"Do you love me?" This passage from John 21 has often confounded me. Jesus asks the question to Peter three times despite the fact that Peter always has the right answer--"Yes, Lord!" It is almost painful to read, dialogue sounding like a broken record. Why does Jesus ask three times?
This week, I may have discovered the reason. In preparing for this trip to Haiti, I had many fears. Thoughts about all the calamities that could befall us--whether from heat, illness, or safety concerns--at times overwhelmed me. There were moments when I desperately wanted to back out. But I am so glad I didn't.
God's question to me has continually been "Lianna, do you trust me?" Whenever I face a new, intimidating experience that is the question: "Do you trust that I will take care of you? Do you trust that I will be there with you?" And each time, my answer is "Of course!" I always know--on some level--that He is faithful, that He will bring me through, and that my worst fears will not come true.
Yet in spite of knowing the right answer, the doubts and fears still ring through. Each time I come up against an unknown, I tremble. Then, each time I persevere through the challenges, I see God's provision in even greater ways. I need to be asked "Do you trust me?" repeatedly because through the process, God is growing me so that each time my answer resonates on a deeper level. Maybe it was the same for Peter.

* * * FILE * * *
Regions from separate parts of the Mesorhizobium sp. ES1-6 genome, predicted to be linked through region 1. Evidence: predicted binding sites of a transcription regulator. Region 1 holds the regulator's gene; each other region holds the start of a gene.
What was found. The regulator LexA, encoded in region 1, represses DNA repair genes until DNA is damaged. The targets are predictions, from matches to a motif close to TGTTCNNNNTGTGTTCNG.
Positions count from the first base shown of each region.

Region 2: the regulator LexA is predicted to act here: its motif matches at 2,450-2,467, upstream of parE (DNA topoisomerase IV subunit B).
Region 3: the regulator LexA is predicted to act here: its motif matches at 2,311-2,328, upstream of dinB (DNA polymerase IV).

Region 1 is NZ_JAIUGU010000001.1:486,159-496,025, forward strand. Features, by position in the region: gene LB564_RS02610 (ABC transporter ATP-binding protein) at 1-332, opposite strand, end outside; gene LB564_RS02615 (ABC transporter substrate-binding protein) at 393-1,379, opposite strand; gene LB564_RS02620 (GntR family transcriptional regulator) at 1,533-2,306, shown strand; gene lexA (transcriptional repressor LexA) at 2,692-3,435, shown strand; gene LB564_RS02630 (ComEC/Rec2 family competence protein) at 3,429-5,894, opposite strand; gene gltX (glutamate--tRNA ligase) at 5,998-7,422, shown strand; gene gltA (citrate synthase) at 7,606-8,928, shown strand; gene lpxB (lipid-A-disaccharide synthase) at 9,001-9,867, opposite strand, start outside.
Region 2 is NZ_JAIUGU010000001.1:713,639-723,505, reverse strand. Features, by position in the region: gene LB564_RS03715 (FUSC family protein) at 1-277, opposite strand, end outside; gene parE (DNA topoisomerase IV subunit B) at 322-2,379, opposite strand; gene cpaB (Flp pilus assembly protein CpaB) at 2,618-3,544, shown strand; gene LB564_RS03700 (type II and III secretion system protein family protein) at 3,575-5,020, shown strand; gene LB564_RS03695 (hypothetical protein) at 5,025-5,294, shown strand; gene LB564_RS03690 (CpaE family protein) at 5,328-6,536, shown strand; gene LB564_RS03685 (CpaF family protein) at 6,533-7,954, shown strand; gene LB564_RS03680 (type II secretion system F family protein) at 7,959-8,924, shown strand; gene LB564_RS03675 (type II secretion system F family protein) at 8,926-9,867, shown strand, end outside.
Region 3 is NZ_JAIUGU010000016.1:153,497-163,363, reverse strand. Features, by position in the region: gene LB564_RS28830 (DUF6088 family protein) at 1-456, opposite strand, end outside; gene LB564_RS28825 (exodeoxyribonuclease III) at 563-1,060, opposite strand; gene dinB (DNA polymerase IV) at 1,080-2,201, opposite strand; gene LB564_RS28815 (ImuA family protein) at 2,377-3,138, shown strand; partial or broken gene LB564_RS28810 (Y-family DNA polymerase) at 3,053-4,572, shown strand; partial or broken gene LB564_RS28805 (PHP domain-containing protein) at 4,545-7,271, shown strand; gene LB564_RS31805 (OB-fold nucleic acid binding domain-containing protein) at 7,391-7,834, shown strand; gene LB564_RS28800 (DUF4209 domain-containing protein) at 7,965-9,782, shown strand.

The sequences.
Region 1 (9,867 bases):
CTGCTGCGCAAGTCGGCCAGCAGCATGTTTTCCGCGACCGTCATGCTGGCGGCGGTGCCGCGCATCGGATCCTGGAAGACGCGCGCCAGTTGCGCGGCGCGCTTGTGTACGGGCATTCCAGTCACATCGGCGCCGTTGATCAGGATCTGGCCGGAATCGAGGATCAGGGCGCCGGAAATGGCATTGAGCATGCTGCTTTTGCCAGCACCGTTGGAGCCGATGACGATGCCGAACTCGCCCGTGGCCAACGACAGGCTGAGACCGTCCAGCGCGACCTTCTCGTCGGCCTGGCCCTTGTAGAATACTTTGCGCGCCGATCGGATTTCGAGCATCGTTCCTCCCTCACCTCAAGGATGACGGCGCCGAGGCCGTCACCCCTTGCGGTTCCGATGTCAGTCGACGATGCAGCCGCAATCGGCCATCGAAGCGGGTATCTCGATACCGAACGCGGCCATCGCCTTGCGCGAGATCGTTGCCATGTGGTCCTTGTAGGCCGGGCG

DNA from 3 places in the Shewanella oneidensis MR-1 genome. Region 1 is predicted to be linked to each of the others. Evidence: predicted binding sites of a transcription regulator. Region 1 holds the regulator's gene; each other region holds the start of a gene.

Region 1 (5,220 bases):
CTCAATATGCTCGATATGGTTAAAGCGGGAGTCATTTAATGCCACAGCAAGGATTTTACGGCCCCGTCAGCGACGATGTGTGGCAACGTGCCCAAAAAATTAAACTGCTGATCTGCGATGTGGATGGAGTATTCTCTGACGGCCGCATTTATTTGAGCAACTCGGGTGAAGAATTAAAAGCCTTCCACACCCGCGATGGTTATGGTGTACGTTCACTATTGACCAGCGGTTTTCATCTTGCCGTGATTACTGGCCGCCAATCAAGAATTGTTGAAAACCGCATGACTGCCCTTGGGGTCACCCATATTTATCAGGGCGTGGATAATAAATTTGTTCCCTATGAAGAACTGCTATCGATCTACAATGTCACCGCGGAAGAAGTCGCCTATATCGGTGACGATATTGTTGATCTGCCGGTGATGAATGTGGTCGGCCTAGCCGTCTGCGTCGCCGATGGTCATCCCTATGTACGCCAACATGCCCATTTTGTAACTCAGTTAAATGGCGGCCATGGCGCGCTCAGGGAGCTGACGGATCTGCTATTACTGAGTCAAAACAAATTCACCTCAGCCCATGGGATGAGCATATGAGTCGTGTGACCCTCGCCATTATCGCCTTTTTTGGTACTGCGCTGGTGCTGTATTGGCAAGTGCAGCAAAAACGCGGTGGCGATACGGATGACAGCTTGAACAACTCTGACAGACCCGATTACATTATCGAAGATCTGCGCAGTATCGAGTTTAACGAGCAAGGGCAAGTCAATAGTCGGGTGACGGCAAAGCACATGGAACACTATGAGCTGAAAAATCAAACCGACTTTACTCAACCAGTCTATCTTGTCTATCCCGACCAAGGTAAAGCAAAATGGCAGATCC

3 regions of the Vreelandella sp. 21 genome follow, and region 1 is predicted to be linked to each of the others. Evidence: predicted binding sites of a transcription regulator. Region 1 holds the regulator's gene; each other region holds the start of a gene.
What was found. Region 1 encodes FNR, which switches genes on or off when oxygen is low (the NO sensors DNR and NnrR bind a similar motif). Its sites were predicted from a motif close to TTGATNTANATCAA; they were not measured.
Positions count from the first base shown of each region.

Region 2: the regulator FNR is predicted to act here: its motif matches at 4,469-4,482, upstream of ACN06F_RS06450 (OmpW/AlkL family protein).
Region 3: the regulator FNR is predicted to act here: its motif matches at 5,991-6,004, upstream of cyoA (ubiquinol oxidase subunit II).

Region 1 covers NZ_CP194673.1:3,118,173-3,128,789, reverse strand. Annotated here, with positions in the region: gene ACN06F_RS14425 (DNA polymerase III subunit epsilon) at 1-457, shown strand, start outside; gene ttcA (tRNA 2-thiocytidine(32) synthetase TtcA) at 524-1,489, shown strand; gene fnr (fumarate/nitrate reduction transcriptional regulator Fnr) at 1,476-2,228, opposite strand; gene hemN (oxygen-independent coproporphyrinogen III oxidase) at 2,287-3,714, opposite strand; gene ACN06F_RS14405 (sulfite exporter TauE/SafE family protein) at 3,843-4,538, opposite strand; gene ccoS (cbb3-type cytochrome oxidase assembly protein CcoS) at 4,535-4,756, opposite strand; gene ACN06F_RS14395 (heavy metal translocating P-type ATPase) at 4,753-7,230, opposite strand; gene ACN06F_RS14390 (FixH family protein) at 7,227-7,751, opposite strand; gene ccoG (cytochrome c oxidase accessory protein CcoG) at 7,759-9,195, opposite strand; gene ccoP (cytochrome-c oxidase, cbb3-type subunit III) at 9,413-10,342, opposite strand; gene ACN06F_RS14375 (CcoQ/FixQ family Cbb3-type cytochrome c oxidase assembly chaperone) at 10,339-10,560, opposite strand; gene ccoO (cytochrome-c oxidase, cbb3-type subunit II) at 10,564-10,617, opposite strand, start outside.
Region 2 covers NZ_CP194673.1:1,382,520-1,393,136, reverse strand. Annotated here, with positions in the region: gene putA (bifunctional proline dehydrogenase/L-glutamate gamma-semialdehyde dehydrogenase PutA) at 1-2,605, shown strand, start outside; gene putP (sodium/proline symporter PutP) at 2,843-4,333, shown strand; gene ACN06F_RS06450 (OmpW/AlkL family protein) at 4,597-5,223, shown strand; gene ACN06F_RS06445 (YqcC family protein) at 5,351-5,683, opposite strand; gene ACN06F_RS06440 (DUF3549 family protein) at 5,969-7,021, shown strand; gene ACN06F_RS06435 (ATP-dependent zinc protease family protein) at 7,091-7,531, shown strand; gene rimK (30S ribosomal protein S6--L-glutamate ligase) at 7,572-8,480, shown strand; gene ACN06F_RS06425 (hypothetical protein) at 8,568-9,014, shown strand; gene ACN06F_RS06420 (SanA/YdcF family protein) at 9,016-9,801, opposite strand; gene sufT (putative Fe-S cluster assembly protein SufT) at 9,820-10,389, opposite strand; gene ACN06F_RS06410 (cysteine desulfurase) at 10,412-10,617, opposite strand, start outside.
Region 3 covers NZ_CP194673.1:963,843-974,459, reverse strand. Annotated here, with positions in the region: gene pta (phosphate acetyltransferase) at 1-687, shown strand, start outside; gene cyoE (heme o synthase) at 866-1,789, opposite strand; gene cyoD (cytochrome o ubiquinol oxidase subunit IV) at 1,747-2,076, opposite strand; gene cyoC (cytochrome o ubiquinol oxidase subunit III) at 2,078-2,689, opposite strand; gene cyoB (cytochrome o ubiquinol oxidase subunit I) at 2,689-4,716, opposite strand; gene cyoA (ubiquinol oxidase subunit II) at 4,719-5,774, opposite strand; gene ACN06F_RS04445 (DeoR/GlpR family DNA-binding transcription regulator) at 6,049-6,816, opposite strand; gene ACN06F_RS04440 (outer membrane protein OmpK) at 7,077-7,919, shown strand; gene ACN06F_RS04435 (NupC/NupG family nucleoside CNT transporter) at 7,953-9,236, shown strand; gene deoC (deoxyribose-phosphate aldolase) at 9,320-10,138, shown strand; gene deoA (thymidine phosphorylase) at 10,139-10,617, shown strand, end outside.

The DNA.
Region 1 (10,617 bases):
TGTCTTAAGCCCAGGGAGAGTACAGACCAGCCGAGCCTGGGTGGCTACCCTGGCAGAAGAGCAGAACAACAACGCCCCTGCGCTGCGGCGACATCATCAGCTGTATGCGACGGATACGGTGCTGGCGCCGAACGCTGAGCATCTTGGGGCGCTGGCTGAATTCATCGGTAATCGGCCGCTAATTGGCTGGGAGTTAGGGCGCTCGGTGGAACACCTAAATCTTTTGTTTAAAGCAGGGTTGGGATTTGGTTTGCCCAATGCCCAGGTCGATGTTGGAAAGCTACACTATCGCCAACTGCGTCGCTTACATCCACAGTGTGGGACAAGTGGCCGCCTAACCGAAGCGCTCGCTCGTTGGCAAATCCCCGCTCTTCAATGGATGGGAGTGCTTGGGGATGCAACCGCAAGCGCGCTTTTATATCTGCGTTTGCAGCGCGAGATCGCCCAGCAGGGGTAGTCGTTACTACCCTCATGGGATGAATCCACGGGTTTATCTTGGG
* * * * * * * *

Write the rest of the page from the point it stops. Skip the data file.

Having returned in one piece, I am in awe. In awe of how God answered my every fear and made this trip the smoothest our team leaders have ever experienced. In awe of that I was actually, physically in Haiti with people who have been on my heart for so many years. That I got to hold their hands, hug them, make them laugh, see them make me laugh, and have meaningful conversations.
One such conversation I will never forget. Noel, one of the older boys who spoke English, sat down and talked with me for a long time. I got the chance to ask him whether he thought was worth it for the American teams to come down for such short periods of time. All week I had wondered, "Are we only making it harder by coming into their lives for such a short time and then leaving?" So I asked: "Is it worth it for us to come?" The confidence in his answer surprised me: an emphatic "Yes!" It was hard to say goodbye but absolutely worth it, he said, because if it weren't for the teams coming down the kids would be hanging around all summer with nothing to do. Plus, he wouldn't have gotten the chance to learn English!
I feel like we did so little this week and the kids did so much for us. But Noel's words will forever echo in my heart. Yes, it was worth it. It was worth it for my sake, to persevere through my fears and see God's faithfulness in new ways. It was worth it to receive love, laughter, and joy from the kids. And it was worth it for their sake, because it made their summer a little more exciting, a little less boring; because they received a little more love, laughter, and joy.
I am truly grateful and humbled to have been a part of this experience. Thank you to our leaders for making it a flawless trip, to our teammates for creating an incredible week of bonding, and to all our supporters back home who helped make this possible. God is good!